The end of 2010 saw communities in central and northern China facing power cuts and rationing as winter coal supplies fall short of surging demand: about 620,000 households were left without power due to bad weather in Zhejiang, a province west of Shanghai, a report on the State Grid website said

In order to meet surging demand and the relaity of coal constraints, China and India may increase imports of coal by 78 percent to 337 million metric tons next year, further driving up prices from the highest in two years and diverting supplies from Europe to Asia.

China’s appetite for the commodity sent benchmark domestic prices at the port ofQinhuangdao to a two-year high of $129 a ton for the week ended Nov. 26, according to data from IHS McCloskey, a Petersfield, U.K.-based researcher.

“All the indications are for increased demand in 2011,” Andrew Harrington, an analyst at Patersons Securities Ltd. in Sydney, said in a Dec. 9 interview. “China has become much more important especially because of the expectations that they will be unable to meet their own needs from domestic supply.”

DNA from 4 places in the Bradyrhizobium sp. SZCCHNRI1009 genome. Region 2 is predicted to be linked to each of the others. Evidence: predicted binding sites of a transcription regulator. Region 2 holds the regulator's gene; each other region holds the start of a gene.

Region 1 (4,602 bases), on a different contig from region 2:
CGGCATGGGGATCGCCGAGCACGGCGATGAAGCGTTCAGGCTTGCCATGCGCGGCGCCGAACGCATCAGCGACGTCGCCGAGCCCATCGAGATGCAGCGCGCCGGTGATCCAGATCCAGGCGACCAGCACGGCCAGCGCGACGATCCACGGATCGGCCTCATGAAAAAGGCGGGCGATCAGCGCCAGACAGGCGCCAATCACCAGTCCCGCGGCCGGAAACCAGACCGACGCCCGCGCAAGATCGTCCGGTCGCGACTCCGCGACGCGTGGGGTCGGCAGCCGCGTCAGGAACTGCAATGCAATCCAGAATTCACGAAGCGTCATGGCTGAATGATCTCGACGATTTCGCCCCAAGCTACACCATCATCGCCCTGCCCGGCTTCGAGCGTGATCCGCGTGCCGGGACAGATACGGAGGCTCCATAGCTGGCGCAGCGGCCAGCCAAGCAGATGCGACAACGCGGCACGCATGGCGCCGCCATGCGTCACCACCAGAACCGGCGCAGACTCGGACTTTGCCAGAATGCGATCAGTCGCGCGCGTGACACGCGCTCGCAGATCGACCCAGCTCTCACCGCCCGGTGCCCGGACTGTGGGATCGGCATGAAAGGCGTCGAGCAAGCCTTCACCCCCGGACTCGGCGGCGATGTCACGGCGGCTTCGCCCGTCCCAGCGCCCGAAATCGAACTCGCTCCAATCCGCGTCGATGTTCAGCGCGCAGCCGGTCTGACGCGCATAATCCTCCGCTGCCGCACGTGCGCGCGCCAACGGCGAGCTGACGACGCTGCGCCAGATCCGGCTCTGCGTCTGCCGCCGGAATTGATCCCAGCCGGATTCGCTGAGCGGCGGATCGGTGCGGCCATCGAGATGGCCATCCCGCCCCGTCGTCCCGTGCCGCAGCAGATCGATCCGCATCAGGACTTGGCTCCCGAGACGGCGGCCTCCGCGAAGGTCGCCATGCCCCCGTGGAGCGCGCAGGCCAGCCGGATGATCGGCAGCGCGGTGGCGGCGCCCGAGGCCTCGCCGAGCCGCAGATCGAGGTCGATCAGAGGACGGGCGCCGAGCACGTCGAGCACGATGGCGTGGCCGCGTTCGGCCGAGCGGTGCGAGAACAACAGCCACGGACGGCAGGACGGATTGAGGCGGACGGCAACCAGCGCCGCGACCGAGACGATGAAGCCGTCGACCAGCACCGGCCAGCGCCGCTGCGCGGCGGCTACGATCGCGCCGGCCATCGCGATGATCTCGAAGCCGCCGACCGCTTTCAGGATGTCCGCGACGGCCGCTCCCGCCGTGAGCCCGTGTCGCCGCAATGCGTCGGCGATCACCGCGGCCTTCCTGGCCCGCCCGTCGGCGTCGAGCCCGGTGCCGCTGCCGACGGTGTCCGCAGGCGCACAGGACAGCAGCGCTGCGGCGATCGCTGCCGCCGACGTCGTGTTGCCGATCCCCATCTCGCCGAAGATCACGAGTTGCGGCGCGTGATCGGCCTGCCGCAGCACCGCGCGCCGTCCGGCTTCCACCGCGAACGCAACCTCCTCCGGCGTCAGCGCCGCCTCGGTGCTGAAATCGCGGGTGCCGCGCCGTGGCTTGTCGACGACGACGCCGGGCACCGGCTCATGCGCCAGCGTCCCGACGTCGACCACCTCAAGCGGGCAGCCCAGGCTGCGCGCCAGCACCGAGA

China added about 51 gigawatts of coal-fired capacity last year, according to data from Daiwa Capital Markets and the U.S. Energy Department.

China will need 2 billion tons of coal over the next 10 years to fuel the country’s industrial development, the China Securities Journal reported today, citing Dai Yande, deputy head of China’s Energy Research Institute.   The United States, in comparison, uses roughly 1 billion tons of coal/year.

“China still has many decades left to develop. Only a fraction of the population, and really just the eastern part of the nation, has experienced profound growth. The rest of the country needs to develop as well.”

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Coal Ash is More Radioactive than Nuclear Waste

Submitted by amyguinan on December 16, 2010 – 5:17pm